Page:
If you’ve gone to school, you’ve almost certainly asked a librarian for help finding a book for one of your classes. In my formative years, the librarian at my local library was a staple in my life, recommending books, asking me questions about what I liked and didn’t like, what I thought of the last book she had suggested, and how I did or didn’t relate to the characters in whatever story I was reading at the time. She had a tremendous impact on my discovery of and ability to handle books of different styles and genres, as well as my overall reading success, both in school and in life.
Too often we dismiss the librarian as just “someone who sits behind the desk at the library and answers questions,” but there is a lot more to the job than just that. Were you aware that librarians are required to obtain at least a master’s degree in library science or the equivalent in an education-related field? It’s true. In fact, library science goes all the way back to the 17th century, with a number of important historical points along the way.
Thomas Jefferson had a library of thousands of books at his home at Monticello. He used a classification system inspired by the Baconian method; it grouped books more or less by subject rather than alphabetically, as it had been done previously. Jefferson’s collection became the start of what is now the Library of Congress, the largest repository of books in the United States.
The first American school of librarianship was created by Melvil Dewey on January 5, 1887 as the School of Library Economy at Columbia University. Dewey was widely known for his 1876 decimal classification system that we still use today. The term “library economy” was common in the U.S. until 1942, when it became “library science,” a term used widely through much of the 20th century.
In the 21st century, the digital age has transformed how information is accessed and retrieved. According to the American Library Association (ALA), “The library is now a part of a complex and dynamic educational, recreational, and informational infrastructure.” Library science continues with its mission of equal access and remaining a community space, in addition to creating a new means for information retrieval called Information Literacy Skills, where all catalogues, databases, and a growing number of books are available on the internet. The ALA defines information literacy as the ability to “determine the extent of information needed, access the needed information effectively and efficiently, evaluate information and its sources critically, incorporate selected information into one’s knowledge base, and use information effectively to accomplish a specific purpose.”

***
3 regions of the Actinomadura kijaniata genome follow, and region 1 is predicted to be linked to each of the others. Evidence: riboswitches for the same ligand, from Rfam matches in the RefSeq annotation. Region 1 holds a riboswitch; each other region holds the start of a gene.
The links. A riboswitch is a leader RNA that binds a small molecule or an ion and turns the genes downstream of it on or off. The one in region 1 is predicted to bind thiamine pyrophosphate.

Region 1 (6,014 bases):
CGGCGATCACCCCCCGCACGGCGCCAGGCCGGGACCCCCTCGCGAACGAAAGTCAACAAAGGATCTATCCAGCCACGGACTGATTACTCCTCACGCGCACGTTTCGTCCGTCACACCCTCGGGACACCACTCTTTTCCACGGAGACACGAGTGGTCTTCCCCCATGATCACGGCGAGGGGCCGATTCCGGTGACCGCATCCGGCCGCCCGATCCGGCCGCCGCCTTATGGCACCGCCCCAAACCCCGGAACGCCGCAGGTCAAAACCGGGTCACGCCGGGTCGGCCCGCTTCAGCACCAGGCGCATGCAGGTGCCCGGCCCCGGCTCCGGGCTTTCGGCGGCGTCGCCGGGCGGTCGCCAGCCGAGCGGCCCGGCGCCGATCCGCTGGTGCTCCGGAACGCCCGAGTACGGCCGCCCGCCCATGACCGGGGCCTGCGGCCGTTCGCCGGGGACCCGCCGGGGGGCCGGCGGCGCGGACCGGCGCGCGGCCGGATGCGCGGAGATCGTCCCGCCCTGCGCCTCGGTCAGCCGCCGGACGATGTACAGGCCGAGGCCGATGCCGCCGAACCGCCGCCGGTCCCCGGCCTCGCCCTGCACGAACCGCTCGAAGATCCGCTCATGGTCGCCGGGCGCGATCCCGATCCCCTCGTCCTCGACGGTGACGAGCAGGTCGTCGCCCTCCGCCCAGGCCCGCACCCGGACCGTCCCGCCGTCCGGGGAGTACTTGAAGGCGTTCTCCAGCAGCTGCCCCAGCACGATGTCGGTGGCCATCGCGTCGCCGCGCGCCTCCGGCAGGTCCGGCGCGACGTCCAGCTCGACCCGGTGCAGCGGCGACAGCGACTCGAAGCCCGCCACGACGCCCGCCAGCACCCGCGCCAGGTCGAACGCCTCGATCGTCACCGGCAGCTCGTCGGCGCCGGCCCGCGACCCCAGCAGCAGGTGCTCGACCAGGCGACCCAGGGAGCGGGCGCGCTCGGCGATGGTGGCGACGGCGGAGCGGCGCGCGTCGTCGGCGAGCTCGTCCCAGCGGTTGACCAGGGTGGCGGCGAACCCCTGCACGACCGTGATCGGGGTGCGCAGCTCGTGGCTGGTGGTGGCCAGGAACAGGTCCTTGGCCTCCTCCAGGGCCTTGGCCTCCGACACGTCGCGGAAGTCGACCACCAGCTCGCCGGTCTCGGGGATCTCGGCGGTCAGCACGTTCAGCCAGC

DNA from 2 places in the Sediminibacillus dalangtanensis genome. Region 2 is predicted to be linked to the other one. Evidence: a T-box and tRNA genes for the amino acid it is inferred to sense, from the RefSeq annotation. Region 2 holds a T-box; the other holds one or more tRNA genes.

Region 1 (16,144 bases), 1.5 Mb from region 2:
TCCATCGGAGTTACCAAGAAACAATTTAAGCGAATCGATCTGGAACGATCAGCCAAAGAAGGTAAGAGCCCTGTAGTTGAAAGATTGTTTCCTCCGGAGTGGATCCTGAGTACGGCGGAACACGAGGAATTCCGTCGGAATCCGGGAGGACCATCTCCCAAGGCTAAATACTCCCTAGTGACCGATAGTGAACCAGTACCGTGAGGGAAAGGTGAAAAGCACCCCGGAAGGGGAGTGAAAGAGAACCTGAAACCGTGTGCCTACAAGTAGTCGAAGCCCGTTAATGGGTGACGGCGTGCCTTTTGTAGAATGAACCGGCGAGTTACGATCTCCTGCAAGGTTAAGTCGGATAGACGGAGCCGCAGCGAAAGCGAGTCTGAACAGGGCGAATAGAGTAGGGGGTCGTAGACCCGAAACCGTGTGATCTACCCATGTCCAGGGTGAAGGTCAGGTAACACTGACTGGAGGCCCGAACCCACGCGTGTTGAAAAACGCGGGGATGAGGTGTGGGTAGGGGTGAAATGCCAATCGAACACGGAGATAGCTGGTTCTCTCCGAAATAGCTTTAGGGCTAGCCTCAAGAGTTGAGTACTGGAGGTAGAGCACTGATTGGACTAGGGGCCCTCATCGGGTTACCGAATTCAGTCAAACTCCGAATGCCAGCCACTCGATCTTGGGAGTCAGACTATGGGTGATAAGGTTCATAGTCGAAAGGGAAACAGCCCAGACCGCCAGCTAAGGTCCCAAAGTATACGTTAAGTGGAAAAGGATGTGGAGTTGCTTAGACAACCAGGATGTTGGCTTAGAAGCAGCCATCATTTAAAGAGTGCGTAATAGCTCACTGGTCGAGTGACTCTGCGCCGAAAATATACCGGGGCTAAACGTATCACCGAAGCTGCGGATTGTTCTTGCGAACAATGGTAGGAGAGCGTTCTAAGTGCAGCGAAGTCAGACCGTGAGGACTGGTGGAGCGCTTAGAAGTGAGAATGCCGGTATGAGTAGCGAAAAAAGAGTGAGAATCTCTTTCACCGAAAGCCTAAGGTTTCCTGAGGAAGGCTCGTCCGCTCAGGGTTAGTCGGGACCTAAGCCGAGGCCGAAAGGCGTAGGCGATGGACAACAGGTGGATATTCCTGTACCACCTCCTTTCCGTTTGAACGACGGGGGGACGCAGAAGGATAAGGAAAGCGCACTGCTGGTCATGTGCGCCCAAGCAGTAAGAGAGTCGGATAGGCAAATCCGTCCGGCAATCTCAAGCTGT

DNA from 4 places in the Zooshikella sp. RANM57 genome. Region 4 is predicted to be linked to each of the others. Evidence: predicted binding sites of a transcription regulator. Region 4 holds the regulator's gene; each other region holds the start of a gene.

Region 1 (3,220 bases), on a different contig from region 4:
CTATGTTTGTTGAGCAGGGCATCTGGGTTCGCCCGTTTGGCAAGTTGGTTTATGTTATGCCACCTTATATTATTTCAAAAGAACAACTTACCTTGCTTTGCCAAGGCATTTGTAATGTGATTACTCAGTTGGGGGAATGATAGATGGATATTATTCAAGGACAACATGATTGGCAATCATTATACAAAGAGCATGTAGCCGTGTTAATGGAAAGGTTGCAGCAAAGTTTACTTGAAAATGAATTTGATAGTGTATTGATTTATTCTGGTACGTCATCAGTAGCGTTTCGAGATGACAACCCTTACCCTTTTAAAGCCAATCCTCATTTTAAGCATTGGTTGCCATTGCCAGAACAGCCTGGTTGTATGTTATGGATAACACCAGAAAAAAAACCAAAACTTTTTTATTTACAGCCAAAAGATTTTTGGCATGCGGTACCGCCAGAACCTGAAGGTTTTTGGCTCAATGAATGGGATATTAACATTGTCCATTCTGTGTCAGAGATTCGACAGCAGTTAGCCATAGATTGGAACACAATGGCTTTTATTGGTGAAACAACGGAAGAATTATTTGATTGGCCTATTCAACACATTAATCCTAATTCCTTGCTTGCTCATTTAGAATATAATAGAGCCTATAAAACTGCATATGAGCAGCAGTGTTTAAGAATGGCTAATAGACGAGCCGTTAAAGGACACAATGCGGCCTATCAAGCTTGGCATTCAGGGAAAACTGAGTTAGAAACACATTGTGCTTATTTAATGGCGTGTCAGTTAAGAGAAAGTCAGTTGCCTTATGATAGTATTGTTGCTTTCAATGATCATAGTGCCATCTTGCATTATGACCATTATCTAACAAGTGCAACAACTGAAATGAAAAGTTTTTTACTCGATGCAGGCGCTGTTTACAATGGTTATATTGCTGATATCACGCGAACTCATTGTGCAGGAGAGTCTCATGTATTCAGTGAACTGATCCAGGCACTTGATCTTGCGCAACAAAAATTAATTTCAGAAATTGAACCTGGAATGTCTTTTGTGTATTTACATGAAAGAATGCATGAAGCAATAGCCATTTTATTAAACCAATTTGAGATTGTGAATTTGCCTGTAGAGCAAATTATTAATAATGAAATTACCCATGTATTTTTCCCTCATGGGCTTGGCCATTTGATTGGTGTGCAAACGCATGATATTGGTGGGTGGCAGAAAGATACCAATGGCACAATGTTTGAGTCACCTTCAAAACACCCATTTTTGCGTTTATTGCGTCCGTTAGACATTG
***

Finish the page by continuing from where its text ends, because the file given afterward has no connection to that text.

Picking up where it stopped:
But a librarian is more than just a degree and a fancy job description. Fran Kaplan, the Head of Children’s Services at the Aspen Hill Library in Rockville, MD, says she is the “bridge between the reader and the book.” It is her job to take the reluctant reader by the hand and walk them across that bridge so they come to love reading, and it’s also her job to take the avid reader by the hand and run them across the bridge to expose them to new genres and new materials. She tailors her book displays around themes, such as the seasons or a particular holiday, and she always includes a “new books” display to introduce readers to material they haven’t read before. She says that the latter display often leads to word-of-mouth recommendations, and that way friends and classmates have reading material and stories they can share with each other.
So the next time you go to the library but don’t know what you’re looking for, ask a librarian to help. Questions are critical to building the reader-librarian relationship, and you may just find yourself engaged in a story or subject you had no idea you would love. And your children? Like me, they may find a passion for reading that lasts the rest of their lives.